A Boeing 737 aircraft arriving at the naval air station in Jacksonville, Fla., from Guantanamo Bay, Cuba, skidded into the St. Johns River on Friday night.
Every one of the 136 travelers and seven flight team individuals on board are alive and represented, authorities at Naval Air Station Jacksonville said in an announcement. Twenty-one grown-ups were transported to local hospitals with minor wounds announced.
“Non-critical status is what we had of the 21 individuals transported [to local hospitals],” Jacksonville Fire and Rescue Department representative Tom Francis said.
Authorities did not promptly say what made the plane depart the runway.
Amid a news conference, Capt. Michael P. Connor, the commanding officer at Naval Air Station Jacksonville, said “the cause of the mishap has yet to be determined.” He said the air ship’s travelers were a mix of civilians and military personnel.
“I think it is a miracle,” Connor told reporters. “We could be talking about a different story.”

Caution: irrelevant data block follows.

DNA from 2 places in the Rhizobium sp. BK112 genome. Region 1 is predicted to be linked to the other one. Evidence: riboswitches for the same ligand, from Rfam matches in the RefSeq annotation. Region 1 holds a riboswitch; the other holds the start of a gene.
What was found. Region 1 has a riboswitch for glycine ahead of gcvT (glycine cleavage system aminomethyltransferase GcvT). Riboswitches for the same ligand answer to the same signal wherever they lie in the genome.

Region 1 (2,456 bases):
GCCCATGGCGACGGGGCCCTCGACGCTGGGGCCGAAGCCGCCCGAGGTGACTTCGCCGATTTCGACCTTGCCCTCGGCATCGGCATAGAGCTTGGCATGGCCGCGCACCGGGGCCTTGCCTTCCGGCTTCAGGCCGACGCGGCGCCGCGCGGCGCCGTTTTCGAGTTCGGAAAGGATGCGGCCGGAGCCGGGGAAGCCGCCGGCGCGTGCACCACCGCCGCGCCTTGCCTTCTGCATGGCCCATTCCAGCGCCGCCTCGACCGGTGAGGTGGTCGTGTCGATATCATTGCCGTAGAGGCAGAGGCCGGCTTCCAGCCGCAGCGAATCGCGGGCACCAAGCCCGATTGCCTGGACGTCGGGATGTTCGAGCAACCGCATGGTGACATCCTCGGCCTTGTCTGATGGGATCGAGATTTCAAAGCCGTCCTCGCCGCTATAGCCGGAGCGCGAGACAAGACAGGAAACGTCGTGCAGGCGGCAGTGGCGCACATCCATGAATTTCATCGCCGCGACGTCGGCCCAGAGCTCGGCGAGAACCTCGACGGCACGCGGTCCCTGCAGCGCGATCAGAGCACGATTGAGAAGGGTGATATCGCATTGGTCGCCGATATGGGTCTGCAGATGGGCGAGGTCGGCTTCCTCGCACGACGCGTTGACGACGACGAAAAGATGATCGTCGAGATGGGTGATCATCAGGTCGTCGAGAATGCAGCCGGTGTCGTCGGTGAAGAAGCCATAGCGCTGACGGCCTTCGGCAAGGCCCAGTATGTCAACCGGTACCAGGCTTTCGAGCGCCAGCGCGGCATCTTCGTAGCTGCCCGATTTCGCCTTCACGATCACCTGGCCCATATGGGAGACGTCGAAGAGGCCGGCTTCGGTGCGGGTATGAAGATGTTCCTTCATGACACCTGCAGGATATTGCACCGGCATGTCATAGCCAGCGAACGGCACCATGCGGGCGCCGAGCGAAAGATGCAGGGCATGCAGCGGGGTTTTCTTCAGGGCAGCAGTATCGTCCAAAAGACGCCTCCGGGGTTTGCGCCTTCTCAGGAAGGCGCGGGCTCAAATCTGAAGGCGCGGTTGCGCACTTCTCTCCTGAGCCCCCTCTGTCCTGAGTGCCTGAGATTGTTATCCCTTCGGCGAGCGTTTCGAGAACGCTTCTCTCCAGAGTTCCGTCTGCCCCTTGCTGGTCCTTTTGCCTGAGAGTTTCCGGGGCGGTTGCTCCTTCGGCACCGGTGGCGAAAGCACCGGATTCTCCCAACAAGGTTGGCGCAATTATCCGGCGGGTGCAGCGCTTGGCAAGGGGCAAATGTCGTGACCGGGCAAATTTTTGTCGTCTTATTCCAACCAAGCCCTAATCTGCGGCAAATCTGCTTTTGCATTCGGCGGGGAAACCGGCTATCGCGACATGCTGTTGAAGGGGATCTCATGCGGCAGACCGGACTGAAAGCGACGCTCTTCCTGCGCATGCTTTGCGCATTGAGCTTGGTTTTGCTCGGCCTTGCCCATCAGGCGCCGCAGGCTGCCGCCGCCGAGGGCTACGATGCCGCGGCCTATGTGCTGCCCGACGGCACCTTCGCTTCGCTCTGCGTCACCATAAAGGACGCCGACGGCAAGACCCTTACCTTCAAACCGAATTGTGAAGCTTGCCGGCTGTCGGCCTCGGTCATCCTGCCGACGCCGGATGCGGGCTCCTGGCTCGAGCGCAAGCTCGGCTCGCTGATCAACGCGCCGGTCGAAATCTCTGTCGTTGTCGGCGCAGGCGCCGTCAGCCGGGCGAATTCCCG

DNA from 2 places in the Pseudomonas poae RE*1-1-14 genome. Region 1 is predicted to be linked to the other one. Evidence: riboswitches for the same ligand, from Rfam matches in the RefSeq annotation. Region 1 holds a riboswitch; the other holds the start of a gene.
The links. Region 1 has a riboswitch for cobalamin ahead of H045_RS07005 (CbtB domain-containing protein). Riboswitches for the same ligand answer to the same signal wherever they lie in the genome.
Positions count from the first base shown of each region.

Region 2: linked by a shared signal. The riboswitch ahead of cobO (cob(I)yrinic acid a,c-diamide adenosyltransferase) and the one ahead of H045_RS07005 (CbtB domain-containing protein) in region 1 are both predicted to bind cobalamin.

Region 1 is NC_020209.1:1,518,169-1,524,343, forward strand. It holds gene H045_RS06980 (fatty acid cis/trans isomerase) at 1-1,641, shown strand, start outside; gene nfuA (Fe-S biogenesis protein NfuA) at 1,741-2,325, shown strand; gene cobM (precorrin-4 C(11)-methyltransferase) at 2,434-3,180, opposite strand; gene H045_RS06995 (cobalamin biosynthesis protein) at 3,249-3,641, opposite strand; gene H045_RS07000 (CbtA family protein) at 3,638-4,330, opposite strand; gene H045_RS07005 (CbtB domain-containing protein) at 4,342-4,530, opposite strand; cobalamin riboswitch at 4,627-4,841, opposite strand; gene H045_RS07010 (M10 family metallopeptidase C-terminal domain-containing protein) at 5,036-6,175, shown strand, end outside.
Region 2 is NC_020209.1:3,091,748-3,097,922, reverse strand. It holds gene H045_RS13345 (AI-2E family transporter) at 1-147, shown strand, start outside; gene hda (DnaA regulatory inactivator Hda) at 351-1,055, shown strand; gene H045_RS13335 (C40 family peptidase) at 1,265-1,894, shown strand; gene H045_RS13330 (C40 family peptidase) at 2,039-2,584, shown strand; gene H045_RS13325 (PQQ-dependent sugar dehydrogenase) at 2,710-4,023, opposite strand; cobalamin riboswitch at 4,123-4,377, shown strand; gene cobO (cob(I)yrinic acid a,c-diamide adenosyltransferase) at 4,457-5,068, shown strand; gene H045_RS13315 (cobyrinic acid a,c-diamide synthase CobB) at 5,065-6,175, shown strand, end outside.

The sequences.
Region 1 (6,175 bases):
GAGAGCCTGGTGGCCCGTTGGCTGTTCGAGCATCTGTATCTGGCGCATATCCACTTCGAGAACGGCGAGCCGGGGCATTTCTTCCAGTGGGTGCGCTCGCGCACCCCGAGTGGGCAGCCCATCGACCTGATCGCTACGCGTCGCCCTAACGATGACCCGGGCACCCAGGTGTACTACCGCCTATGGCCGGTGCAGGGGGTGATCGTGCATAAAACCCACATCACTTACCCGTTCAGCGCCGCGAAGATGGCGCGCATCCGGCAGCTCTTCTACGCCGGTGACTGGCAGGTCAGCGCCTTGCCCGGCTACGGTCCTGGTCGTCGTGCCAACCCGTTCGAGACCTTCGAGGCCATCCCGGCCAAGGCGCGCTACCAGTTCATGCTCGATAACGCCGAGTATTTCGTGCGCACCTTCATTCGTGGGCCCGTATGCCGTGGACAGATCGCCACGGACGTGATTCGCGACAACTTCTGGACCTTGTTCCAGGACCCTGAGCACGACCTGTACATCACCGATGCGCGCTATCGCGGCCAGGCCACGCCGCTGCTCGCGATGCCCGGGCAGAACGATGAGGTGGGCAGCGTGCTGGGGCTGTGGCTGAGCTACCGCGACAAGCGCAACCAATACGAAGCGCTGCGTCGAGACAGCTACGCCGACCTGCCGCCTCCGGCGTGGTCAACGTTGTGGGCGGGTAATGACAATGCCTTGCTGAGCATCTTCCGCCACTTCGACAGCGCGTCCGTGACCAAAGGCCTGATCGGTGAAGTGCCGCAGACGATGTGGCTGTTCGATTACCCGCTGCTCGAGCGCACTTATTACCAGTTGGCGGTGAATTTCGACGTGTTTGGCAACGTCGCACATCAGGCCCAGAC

In the wake of securing the travelers’ safety, Connor said groups started attempting to contain any jet fuel leaks, as per the Associated Press.
The jet, which went off the runway at 9:40 p.m. ET, was in “shallow water” and “not submerged,” the Jacksonville Sheriff’s Office said on Twitter.
Naval force security and crisis reaction staff were on the scene, and an examination concerning the mishap is as of now in progress, as per the Navy’s announcement.
Connor said the National Transportation Safety Board is heading to Jacksonville to attempt to figure out what turned out badly.
Boeing additionally said it was exploring the incident.
“We are aware of an incident in Jacksonville, Fla. and are gathering information,” the organization said in a tweet.
Jacksonville Mayor Lenny Curry posted various updates on Twitter for the duration of the night. He said the White House called to help as the situation unfolded.
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